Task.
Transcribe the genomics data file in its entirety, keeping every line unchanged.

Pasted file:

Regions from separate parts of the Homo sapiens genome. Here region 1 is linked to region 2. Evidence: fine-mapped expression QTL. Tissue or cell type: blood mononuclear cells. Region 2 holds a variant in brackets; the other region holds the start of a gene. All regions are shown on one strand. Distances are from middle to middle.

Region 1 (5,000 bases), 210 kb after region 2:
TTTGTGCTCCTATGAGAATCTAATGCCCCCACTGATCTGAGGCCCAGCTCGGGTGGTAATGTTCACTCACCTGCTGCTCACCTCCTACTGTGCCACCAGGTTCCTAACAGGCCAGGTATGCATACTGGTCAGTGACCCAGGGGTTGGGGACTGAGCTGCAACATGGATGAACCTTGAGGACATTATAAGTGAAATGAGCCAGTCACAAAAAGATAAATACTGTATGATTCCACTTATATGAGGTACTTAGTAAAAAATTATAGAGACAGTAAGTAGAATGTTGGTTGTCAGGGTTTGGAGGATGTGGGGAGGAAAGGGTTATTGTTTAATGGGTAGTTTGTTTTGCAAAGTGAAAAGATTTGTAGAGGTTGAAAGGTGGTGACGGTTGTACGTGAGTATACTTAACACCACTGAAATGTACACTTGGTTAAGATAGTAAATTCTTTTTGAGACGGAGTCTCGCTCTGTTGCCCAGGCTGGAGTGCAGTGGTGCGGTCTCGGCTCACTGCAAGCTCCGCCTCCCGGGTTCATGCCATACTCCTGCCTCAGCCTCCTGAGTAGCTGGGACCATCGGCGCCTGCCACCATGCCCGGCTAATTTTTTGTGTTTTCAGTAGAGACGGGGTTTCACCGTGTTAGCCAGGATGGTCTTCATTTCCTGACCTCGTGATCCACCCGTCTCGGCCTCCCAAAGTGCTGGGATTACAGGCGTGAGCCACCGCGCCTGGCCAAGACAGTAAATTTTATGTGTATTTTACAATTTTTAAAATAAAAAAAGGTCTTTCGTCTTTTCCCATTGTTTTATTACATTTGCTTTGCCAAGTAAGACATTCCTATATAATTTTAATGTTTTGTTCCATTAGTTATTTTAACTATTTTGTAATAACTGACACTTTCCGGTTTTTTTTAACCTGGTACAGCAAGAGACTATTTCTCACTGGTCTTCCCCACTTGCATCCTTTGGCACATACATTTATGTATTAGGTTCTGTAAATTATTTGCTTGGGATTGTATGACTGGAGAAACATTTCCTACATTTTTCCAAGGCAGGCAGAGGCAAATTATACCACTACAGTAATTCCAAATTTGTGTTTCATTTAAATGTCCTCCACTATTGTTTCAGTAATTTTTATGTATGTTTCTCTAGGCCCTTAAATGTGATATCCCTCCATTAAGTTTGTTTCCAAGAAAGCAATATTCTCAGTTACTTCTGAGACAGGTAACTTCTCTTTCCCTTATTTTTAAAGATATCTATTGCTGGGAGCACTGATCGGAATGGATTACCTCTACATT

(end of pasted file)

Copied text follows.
Regions from separate parts of the Homo sapiens genome. Here region 1 is linked to region 2. Evidence: fine-mapped expression QTL. Tissue or cell type: blood mononuclear cells. Region 2 holds a variant in brackets; the other region holds the start of a gene. All regions are shown on one strand. Distances are from middle to middle.

Region 1 (5,000 bases), 210 kb after region 2:
TTTGTGCTCCTATGAGAATCTAATGCCCCCACTGATCTGAGGCCCAGCTCGGGTGGTAATGTTCACTCACCTGCTGCTCACCTCCTACTGTGCCACCAGGTTCCTAACAGGCCAGGTATGCATACTGGTCAGTGACCCAGGGGTTGGGGACTGAGCTGCAACATGGATGAACCTTGAGGACATTATAAGTGAAATGAGCCAGTCACAAAAAGATAAATACTGTATGATTCCACTTATATGAGGTACTTAGTAAAAAATTATAGAGACAGTAAGTAGAATGTTGGTTGTCAGGGTTTGGAGGATGTGGGGAGGAAAGGGTTATTGTTTAATGGGTAGTTTGTTTTGCAAAGTGAAAAGATTTGTAGAGGTTGAAAGGTGGTGACGGTTGTACGTGAGTATACTTAACACCACTGAAATGTACACTTGGTTAAGATAGTAAATTCTTTTTGAGACGGAGTCTCGCTCTGTTGCCCAGGCTGGAGTGCAGTGGTGCGGTCTCGGCTCACTGCAAGCTCCGCCTCCCGGGTTCATGCCATACTCCTGCCTCAGCCTCCTGAGTAGCTGGGACCATCGGCGCCTGCCACCATGCCCGGCTAATTTTTTGTGTTTTCAGTAGAGACGGGGTTTCACCGTGTTAGCCAGGATGGTCTTCATTTCCTGACCTCGTGATCCACCCGTCTCGGCCTCCCAAAGTGCTGGGATTACAGGCGTGAGCCACCGCGCCTGGCCAAGACAGTAAATTTTATGTGTATTTTACAATTTTTAAAATAAAAAAAGGTCTTTCGTCTTTTCCCATTGTTTTATTACATTTGCTTTGCCAAGTAAGACATTCCTATATAATTTTAATGTTTTGTTCCATTAGTTATTTTAACTATTTTGTAATAACTGACACTTTCCGGTTTTTTTTAACCTGGTACAGCAAGAGACTATTTCTCACTGGTCTTCCCCACTTGCATCCTTTGGCACATACATTTATGTATTAGGTTCTGTAAATTATTTGCTTGGGATTGTATGACTGGAGAAACATTTCCTACATTTTTCCAAGGCAGGCAGAGGCAAATTATACCACTACAGTAATTCCAAATTTGTGTTTCATTTAAATGTCCTCCACTATTGTTTCAGTAATTTTTATGTATGTTTCTCTAGGCCCTTAAATGTGATATCCCTCCATTAAGTTTGTTTCCAAGAAAGCAATATTCTCAGTTACTTCTGAGACAGGTAACTTCTCTTTCCCTTATTTTTAAAGATATCTATTGCTGGGAGCACTGATCGGAATGGATTACCTCTACATT